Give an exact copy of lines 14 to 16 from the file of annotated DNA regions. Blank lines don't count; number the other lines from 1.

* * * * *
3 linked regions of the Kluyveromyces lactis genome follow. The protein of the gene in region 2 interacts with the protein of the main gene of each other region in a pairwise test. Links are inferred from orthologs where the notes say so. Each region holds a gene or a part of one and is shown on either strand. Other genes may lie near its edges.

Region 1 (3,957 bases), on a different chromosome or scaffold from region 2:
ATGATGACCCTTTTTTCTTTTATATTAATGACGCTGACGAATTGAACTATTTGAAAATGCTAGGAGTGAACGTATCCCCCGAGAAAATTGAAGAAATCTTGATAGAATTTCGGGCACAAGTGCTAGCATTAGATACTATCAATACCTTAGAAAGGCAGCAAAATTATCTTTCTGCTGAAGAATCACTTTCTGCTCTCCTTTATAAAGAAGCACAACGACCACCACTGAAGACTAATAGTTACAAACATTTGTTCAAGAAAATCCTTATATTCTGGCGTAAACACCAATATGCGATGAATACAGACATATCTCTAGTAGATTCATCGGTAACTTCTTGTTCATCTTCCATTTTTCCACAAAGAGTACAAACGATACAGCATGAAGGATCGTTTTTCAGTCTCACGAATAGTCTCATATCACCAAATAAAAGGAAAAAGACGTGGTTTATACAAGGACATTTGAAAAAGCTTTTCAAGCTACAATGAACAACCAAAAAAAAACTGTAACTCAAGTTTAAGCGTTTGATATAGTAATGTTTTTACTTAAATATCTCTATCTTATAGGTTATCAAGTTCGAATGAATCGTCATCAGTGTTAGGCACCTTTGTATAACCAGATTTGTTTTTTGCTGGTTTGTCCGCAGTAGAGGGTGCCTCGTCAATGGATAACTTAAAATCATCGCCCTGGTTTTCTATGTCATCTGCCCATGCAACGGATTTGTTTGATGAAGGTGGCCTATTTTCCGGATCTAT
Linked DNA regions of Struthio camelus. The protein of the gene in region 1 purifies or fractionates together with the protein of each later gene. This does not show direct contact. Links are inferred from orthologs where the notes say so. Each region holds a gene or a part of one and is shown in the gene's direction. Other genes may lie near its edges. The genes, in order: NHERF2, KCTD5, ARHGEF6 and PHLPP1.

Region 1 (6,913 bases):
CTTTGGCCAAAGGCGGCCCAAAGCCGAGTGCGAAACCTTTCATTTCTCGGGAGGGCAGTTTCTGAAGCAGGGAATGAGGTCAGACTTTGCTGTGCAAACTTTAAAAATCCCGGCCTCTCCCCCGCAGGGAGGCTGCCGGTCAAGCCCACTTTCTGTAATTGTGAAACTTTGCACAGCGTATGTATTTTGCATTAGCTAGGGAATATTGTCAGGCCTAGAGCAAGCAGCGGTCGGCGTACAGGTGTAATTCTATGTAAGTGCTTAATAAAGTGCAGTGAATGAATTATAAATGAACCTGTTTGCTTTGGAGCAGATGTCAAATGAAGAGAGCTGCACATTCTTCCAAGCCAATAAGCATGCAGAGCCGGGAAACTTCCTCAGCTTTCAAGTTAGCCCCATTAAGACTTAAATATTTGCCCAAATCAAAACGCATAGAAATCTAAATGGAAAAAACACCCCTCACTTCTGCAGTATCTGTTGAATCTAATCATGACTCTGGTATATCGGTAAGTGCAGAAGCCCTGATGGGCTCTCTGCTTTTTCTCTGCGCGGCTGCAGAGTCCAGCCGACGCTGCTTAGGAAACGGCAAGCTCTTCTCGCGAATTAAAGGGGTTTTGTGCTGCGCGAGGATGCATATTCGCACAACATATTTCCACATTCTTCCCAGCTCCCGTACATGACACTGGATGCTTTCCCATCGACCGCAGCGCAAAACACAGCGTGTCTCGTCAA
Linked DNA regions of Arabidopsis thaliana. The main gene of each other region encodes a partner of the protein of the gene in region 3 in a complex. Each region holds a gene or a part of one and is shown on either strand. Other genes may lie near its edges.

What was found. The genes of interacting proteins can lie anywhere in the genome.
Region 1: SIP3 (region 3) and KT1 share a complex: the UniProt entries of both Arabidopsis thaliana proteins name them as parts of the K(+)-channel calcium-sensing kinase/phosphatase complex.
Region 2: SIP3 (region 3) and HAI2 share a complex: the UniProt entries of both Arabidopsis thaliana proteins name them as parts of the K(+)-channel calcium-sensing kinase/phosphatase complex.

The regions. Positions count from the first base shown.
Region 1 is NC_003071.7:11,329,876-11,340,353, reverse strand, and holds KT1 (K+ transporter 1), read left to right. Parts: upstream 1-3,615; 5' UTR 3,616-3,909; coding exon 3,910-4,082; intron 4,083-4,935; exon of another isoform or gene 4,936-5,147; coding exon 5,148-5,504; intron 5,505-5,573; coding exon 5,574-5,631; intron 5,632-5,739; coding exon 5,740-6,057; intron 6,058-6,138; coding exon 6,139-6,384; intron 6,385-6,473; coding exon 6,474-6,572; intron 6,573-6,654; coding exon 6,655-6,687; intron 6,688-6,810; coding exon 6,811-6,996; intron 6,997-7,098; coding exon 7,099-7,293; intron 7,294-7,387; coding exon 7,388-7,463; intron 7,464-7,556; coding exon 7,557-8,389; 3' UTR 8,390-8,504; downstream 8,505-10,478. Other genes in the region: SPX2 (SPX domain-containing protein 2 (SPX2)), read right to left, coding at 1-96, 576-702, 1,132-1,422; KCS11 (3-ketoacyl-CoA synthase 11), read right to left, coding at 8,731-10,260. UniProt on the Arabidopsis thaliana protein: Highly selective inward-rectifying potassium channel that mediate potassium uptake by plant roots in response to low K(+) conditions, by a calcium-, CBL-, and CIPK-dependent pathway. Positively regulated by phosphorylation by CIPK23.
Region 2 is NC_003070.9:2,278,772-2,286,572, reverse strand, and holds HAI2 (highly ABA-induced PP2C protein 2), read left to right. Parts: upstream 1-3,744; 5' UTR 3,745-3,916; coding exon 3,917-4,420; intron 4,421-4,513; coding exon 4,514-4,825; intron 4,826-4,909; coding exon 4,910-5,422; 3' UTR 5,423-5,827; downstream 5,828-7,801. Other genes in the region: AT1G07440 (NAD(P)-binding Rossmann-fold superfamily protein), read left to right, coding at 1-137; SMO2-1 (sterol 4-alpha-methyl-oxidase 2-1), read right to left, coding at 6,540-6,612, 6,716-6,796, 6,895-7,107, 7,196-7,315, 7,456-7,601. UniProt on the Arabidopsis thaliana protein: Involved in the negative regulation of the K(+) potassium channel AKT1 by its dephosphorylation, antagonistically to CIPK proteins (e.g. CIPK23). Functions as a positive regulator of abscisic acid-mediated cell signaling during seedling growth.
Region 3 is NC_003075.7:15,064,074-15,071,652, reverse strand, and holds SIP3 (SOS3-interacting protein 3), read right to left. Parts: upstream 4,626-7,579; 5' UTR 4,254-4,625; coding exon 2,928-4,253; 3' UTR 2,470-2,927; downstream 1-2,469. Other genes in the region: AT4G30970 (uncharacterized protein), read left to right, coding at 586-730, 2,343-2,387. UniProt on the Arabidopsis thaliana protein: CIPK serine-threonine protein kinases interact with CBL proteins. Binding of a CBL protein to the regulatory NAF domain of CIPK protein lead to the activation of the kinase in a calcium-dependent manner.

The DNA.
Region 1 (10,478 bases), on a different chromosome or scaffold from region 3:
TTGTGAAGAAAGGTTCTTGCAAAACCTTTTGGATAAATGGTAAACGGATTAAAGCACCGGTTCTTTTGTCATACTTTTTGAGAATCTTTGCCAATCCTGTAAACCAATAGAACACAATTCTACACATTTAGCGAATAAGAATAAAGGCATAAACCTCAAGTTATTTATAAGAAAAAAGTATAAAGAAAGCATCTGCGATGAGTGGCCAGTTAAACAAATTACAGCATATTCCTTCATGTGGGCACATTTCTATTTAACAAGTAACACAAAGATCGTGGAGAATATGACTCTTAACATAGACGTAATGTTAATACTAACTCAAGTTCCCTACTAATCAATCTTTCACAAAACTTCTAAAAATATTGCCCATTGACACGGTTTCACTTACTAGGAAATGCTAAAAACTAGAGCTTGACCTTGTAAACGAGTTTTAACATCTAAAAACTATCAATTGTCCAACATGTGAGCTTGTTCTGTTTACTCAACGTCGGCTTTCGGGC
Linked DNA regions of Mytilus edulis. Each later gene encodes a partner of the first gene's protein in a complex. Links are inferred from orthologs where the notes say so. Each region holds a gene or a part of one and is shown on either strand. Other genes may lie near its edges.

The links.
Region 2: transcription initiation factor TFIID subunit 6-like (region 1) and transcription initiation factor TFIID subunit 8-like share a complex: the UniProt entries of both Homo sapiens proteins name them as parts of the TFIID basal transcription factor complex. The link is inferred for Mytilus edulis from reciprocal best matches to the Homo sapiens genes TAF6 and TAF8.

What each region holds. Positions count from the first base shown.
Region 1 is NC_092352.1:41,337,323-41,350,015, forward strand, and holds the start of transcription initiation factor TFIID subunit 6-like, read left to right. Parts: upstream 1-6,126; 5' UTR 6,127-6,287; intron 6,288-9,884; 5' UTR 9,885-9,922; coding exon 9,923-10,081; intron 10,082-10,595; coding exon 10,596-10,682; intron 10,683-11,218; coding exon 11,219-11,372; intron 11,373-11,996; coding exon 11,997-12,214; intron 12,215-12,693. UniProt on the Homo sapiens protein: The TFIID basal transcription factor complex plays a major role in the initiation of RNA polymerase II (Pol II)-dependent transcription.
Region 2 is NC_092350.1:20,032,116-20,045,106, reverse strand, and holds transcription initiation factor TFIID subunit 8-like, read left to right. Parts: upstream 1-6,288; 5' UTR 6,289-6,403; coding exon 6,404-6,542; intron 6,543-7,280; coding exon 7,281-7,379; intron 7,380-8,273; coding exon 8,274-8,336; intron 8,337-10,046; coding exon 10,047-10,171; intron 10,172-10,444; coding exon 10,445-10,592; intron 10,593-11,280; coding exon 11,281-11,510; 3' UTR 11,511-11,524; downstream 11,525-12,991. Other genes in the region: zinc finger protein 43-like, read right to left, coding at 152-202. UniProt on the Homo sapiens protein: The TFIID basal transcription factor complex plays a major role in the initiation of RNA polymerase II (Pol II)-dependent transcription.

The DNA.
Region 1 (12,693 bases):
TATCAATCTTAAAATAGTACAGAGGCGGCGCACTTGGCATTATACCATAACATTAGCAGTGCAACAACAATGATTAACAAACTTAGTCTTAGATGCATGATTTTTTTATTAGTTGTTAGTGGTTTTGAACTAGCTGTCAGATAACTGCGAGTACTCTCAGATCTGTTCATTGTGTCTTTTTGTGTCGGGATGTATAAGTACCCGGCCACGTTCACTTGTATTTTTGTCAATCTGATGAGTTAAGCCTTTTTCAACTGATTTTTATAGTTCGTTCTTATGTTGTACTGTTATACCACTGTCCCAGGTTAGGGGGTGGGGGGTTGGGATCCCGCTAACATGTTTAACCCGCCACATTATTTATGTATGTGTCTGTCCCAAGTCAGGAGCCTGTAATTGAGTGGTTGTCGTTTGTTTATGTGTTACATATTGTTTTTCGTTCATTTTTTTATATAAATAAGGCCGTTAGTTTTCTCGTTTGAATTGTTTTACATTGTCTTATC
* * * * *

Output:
Region 3 is NC_003075.7:15,064,074-15,071,652, reverse strand, and holds SIP3 (SOS3-interacting protein 3), read right to left. Parts: upstream 4,626-7,579; 5' UTR 4,254-4,625; coding exon 2,928-4,253; 3' UTR 2,470-2,927; downstream 1-2,469. Other genes in the region: AT4G30970 (uncharacterized protein), read left to right, coding at 586-730, 2,343-2,387. UniProt on the Arabidopsis thaliana protein: CIPK serine-threonine protein kinases interact with CBL proteins. Binding of a CBL protein to the regulatory NAF domain of CIPK protein lead to the activation of the kinase in a calcium-dependent manner.

The DNA.
Region 1 (10,478 bases), on a different chromosome or scaffold from region 3: